Osaka's superstar status in the U.S. was solidified when she beat Williams in the U.S. Open women's singles finals in September. On the other hand, the dominant left-handed 28-year old Czech player Kvitová is looking for a great comeback since her previous two Grand Slam titles at Wimbledon in 2011 and 2014. Fighting is in Kvitova's DNA and the Czech fired herself up.
Kvitova can console herself with a career-best performance at Melbourne Park, where she did not drop a set on her way to the final.
The Japanese beat Petra Kvitova 7-6 (2) 5-7 6-4 in Melbourne on Saturday.
Moments after winning what will be remembered as one of the greatest slugfests in Grand Slam history, Naomi Osaka stood at center court, shoulder-to-shoulder with Australian Open runner-up Petra Kvitova, and allowed the slightest satisfied smile to slowly lift her cheeks.
To top it off, she's the first ever Asian world No. 1.
"This is insane. I can not believe I just played the final of a grand slam again", she said.
That ugly encounter had left Osaka crying during the acceptance speeches, when fans were booing Carlos Ramos, who had been called a "liar" and a "thief" by Williams. When Kvitova sailed a backhand wide moments later, ceding a set for the first time all tournament, Osaka pumped her fist and screamed, "Come on!"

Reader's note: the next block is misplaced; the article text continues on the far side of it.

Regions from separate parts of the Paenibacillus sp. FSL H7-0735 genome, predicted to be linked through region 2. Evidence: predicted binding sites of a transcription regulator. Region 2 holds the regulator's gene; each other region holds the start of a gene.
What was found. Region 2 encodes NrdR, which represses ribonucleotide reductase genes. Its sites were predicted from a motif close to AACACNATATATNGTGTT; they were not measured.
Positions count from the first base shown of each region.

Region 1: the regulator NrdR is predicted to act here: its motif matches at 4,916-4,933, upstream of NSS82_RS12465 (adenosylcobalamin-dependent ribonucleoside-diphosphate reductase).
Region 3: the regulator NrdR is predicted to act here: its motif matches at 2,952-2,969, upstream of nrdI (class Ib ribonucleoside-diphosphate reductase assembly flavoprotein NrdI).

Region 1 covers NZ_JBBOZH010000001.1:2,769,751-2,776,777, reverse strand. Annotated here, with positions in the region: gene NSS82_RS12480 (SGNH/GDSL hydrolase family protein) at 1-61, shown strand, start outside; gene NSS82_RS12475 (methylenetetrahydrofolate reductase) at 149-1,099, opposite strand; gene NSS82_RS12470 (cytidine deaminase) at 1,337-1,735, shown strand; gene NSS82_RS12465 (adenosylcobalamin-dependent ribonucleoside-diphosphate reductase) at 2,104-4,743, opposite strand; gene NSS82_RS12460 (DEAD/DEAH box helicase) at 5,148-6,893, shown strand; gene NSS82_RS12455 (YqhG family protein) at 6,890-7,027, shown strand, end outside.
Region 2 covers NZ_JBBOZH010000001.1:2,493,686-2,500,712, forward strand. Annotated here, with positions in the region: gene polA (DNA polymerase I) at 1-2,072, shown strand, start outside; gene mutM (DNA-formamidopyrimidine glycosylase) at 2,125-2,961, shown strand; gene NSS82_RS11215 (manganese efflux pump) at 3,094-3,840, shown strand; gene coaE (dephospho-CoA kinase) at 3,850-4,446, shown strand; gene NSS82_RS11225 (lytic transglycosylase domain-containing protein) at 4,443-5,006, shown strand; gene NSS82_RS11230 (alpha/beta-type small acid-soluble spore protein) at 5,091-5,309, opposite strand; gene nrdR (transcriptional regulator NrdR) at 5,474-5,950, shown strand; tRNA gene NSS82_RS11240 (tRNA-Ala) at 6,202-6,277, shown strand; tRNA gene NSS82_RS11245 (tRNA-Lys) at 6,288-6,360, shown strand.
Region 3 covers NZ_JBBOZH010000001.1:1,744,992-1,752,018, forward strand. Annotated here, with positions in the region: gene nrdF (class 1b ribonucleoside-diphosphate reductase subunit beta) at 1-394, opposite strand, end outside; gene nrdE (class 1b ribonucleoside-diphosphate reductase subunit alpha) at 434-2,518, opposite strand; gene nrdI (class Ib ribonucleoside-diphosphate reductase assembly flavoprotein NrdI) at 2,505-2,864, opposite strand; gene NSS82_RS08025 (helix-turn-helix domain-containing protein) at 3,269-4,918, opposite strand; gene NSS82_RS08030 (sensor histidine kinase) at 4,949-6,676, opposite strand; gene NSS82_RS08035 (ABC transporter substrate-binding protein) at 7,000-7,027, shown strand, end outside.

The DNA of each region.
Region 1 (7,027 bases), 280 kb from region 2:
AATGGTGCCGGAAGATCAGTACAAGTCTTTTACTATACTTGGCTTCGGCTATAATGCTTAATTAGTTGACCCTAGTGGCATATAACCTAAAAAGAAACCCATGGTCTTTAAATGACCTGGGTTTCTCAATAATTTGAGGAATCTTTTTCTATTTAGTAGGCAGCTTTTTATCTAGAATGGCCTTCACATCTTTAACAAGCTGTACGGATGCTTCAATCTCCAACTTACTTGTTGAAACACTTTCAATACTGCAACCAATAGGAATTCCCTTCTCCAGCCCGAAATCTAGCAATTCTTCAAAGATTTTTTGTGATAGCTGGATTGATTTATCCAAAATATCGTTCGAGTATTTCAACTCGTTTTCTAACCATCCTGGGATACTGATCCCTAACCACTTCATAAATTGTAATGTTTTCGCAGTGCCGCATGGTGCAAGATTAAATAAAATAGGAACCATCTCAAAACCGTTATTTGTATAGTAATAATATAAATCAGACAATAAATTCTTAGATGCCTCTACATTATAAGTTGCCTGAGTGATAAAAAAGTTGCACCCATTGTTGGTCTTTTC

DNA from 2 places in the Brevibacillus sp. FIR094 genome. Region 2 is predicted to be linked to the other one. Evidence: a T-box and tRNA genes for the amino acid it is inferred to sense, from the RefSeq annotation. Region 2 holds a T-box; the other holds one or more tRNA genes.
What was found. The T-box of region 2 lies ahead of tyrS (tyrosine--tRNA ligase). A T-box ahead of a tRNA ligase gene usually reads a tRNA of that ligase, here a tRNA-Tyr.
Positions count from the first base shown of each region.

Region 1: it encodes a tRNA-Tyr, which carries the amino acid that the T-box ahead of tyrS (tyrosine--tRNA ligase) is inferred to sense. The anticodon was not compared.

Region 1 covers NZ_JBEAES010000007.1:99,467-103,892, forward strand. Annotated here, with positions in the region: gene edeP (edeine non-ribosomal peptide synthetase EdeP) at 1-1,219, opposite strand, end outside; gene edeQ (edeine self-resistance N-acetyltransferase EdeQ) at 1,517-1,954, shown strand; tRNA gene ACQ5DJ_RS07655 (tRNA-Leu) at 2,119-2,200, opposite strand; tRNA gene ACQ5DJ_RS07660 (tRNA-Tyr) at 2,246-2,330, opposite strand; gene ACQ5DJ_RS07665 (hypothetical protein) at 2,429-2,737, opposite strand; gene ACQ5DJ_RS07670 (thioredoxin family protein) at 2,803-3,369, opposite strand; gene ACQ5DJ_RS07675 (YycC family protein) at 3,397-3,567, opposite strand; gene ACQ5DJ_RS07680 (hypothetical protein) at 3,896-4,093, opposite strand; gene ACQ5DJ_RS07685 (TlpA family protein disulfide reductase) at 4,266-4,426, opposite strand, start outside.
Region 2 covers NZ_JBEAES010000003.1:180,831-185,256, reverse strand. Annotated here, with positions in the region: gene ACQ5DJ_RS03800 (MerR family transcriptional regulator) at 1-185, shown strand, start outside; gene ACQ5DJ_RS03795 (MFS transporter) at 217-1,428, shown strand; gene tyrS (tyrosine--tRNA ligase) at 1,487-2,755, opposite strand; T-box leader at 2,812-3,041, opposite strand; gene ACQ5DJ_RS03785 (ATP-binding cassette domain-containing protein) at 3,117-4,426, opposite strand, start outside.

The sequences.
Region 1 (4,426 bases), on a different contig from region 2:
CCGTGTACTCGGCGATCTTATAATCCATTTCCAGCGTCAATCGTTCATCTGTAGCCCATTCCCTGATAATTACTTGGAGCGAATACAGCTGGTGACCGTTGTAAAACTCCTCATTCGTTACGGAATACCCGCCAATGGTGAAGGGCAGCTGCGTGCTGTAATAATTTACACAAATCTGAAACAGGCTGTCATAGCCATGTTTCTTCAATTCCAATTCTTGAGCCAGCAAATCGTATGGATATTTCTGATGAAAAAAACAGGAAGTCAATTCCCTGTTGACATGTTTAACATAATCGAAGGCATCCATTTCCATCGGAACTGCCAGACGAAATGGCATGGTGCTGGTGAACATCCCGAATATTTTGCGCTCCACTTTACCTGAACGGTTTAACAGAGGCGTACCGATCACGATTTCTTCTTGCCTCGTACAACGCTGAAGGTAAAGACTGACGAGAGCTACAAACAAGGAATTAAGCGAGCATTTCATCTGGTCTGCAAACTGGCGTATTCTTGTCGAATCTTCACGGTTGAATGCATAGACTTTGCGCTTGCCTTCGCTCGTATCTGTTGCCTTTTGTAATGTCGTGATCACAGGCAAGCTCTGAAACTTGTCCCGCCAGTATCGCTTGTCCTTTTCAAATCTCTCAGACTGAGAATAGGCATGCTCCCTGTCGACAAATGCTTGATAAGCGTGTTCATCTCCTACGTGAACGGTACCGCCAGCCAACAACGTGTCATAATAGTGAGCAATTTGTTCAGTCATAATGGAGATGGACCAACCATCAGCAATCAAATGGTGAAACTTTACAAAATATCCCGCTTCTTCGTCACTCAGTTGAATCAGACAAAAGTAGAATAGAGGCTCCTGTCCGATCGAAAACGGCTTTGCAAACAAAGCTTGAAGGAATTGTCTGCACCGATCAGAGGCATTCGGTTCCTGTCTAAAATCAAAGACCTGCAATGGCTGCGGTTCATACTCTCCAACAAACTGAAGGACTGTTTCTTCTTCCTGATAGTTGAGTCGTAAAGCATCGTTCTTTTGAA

This time, Osaka cried with joy and smiled as she became the youngest woman to win back-to-back majors since Martina Hingis in 1998 and the youngest number one since Caroline Wozniacki in 2010.
Osaka's victory Down Under, and accompanying post-match presentation in which both players were handed generous plaudits, was all very different to the win over Serena Williams in NY back in September.
And the tie was nearly wrapped up inside 90 minutes as the 21-year-old earned three Championship points on Kvitova's serve in the ninth game.
'Who knows. I think women's tennis is very open, ' said the Czech, who will rise to world No. 2 when the latest WTA rankings are released on Monday.
Osaka was reluctant to say how she felt compared to Flushing Meadows but believed she and Kvitova were fairly supported in Melbourne.
Supporters in a packed Tokyo bar had a rollercoaster ride watching the action from the Australian Open final as their heroine Osaka contrived to give up three Championship points in the second set. She then squealed in agony as Kvitova broke her again to take the second set on a double fault.
Osaka had won 59 straight matches after taking the first set before Saturday's final and showed why as her serves grew bigger and the winners flowed from her racket in the second.
For Kvitova it was the end of an unlikely dream that has seen her come back so admirably from a horrific knife attack just over two years ago, but she could be proud of the way she battled throughout. Slammed a ball. Tugged at her visor's pink brim.
But Osaka steadied herself after a trip to the locker room before the third set.